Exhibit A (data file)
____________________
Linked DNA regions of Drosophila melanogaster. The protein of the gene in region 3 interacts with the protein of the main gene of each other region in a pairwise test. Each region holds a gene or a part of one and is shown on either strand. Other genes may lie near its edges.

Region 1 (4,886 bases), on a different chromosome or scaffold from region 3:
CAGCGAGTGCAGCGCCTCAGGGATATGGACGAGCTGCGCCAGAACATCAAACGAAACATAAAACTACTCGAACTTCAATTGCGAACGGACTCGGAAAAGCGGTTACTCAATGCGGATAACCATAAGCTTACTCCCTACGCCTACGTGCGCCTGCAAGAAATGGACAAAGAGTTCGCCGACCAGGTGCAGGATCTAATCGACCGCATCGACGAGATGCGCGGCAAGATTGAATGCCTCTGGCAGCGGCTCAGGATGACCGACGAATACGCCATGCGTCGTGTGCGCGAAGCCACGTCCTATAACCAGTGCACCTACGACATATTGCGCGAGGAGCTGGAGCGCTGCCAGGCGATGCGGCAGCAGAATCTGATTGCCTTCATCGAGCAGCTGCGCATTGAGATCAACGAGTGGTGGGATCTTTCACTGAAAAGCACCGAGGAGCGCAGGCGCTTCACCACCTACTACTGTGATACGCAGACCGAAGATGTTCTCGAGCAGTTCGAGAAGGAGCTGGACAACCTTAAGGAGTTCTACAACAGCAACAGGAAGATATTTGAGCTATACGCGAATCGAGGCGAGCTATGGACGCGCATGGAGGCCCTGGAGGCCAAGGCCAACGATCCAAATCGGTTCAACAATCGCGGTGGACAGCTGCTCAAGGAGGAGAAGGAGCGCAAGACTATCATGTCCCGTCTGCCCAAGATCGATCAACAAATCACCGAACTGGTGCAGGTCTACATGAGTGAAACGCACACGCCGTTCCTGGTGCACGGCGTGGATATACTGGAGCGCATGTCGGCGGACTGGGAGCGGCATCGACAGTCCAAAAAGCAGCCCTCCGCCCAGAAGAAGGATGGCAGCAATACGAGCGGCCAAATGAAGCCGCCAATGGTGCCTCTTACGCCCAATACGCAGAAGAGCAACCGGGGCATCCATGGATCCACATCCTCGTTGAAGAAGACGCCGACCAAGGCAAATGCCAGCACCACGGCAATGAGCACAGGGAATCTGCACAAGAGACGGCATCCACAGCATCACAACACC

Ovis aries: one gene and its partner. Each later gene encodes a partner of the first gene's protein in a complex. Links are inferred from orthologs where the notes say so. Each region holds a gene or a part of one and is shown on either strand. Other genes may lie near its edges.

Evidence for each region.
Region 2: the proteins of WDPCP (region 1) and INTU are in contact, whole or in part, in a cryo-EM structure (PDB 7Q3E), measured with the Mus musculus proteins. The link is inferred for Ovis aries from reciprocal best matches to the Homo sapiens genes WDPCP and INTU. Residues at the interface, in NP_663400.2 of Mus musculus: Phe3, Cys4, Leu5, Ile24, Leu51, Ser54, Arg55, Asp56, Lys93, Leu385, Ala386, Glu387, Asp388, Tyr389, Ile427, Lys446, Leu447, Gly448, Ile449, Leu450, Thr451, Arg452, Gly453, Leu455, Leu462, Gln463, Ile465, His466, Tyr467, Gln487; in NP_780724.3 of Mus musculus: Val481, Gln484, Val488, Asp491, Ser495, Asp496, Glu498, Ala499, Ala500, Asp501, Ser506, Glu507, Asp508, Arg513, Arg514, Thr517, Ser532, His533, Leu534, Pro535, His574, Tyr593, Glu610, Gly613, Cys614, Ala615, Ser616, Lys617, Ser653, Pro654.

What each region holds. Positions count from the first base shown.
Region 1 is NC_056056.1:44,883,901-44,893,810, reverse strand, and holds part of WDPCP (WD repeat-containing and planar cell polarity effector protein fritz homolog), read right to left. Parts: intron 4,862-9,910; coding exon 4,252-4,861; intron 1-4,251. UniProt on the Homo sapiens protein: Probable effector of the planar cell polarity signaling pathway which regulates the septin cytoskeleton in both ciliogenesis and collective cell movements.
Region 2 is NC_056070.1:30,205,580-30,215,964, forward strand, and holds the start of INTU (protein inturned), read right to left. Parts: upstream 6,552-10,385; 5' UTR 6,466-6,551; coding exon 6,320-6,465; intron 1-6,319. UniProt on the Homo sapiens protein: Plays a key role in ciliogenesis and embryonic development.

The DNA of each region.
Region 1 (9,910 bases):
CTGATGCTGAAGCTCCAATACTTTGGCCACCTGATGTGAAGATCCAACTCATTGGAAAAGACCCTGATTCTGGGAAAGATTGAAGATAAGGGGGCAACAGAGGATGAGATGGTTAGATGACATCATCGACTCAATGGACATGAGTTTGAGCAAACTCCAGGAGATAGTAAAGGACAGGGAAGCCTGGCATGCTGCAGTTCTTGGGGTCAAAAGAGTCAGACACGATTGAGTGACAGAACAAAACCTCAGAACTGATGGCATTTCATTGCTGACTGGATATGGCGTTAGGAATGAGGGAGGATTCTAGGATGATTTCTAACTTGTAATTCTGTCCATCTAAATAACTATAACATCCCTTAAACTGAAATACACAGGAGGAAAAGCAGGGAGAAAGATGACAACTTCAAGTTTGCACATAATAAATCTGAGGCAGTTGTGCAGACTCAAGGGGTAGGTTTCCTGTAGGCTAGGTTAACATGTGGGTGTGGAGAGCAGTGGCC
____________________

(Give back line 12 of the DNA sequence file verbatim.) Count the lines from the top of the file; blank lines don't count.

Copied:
CTGATGCTGAAGCTCCAATACTTTGGCCACCTGATGTGAAGATCCAACTCATTGGAAAAGACCCTGATTCTGGGAAAGATTGAAGATAAGGGGGCAACAGAGGATGAGATGGTTAGATGACATCATCGACTCAATGGACATGAGTTTGAGCAAACTCCAGGAGATAGTAAAGGACAGGGAAGCCTGGCATGCTGCAGTTCTTGGGGTCAAAAGAGTCAGACACGATTGAGTGACAGAACAAAACCTCAGAACTGATGGCATTTCATTGCTGACTGGATATGGCGTTAGGAATGAGGGAGGATTCTAGGATGATTTCTAACTTGTAATTCTGTCCATCTAAATAACTATAACATCCCTTAAACTGAAATACACAGGAGGAAAAGCAGGGAGAAAGATGACAACTTCAAGTTTGCACATAATAAATCTGAGGCAGTTGTGCAGACTCAAGGGGTAGGTTTCCTGTAGGCTAGGTTAACATGTGGGTGTGGAGAGCAGTGGCC